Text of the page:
Tornado on Car Show Weekend
When – June 2, 2017
The weather on June 2, 2017 was 24 degrees, cloudy with some rain, thunder, and lightning, with a 40km/h wind gusting to 80km/h from the west. There were no alerts or warnings at the time from Environment Canada, as no tornado activity could be seen on the radar leading up to the event.
A Kneehill County Peace Officer witnessed the tornado and called 911 to report the tornado moving towards the Three Hills area. Due to the annual Three Hills Car Show and Cruise Weekend, the population of of Three Hills was greatly increased, but thankfully, the tornado’s path did not enter the town. Damage did occur at one Kneehill County residence north of Three Hills, including a minor injury.
What Dangers Can A Tornado Pose to You?
Tornadoes are usually born from thunderstorms and can be very dangerous. The warmer air creates an updraft that takes one of the horizontal wind shears and moves it into a vertical position. Sometimes they move quickly (up to 70 km/hour) and leave a long, wide path of destruction. At other times the tornado is small, touching down here and there. Tornadoes usually hit in the afternoon and early evening, but they have been known to strike at night too.
The Kneehill Regional Emergency Management Team continues to train for specific possible events, and prepare plans to aid in response.
What Can You Do?
If you see a tornado, seek shelter immediately. Stay close to the ground and protect your head from flying debris. Do not follow a tornado as their path can change quickly. A tornado may look like it is stationary while it is moving-- possibly towards you.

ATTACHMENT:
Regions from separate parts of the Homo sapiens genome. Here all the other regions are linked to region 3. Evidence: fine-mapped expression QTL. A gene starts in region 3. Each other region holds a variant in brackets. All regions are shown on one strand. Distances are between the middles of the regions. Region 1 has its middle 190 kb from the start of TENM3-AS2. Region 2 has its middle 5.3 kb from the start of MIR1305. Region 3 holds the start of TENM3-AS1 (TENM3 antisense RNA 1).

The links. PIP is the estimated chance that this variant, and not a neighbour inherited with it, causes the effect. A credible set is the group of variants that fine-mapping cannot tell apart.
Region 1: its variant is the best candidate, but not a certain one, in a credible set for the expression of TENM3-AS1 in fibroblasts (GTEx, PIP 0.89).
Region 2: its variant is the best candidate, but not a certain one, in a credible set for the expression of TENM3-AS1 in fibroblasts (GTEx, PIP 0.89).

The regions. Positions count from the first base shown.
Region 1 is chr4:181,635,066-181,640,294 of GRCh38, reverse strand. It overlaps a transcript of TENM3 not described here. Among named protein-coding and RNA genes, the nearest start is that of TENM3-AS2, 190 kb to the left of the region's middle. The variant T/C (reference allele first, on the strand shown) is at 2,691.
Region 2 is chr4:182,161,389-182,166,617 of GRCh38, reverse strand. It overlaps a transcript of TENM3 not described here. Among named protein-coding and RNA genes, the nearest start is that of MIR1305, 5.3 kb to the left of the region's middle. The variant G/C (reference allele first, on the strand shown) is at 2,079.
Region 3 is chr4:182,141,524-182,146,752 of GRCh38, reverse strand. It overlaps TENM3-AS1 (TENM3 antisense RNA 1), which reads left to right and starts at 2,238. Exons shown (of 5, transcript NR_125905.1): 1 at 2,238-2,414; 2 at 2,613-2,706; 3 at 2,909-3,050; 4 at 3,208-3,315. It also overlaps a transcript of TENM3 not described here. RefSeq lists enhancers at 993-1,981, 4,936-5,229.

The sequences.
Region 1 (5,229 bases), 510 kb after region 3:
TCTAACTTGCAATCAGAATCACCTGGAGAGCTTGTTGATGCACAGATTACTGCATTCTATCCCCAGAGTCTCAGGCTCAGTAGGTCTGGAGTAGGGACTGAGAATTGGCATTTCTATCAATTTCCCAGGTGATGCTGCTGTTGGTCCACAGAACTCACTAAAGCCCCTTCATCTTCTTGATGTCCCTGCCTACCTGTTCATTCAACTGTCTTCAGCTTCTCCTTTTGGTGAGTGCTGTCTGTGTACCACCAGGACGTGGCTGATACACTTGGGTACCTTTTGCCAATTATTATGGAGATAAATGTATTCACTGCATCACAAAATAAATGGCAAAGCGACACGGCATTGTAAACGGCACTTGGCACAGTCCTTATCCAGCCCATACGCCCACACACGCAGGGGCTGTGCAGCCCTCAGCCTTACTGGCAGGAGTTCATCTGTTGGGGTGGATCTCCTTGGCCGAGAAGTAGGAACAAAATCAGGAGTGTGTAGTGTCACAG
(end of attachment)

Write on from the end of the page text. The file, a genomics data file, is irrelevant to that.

Use the Alberta ER Alert system https://emergencyalert.alberta.ca/
How to Prepare for Tornadoes:
Watch the skies! In Alberta, we see tornadoes most frequently in June. Be prepared to seek shelter, and always be aware of your location.
- Have an Emergency Plan which includes a tornado safety kit as well as a designated shelter area, backup modes of communication, and a designated meeting place if you and your family members are separated during the event.
- Have a Tornado Preparedness Kit for a minimum of 72 hours.
When – October 2018, and many more.
2018 was an unusual year for emergencies. A field fire west of Acme put many residents in that village and area on evacuation alert as winds fueled the fire. There was also a large bale fire that year which involved 5 fire stations to respond.
What Dangers can a Grass/Wildfire Pose to You?
Grass-fires can move very quickly, especially in the spring and fall where the fields and ditches are dry and grasses become fuel for fires. The unknown winds that can appear out of nowhere play havoc on these fires. These fires can quickly threaten lives and property.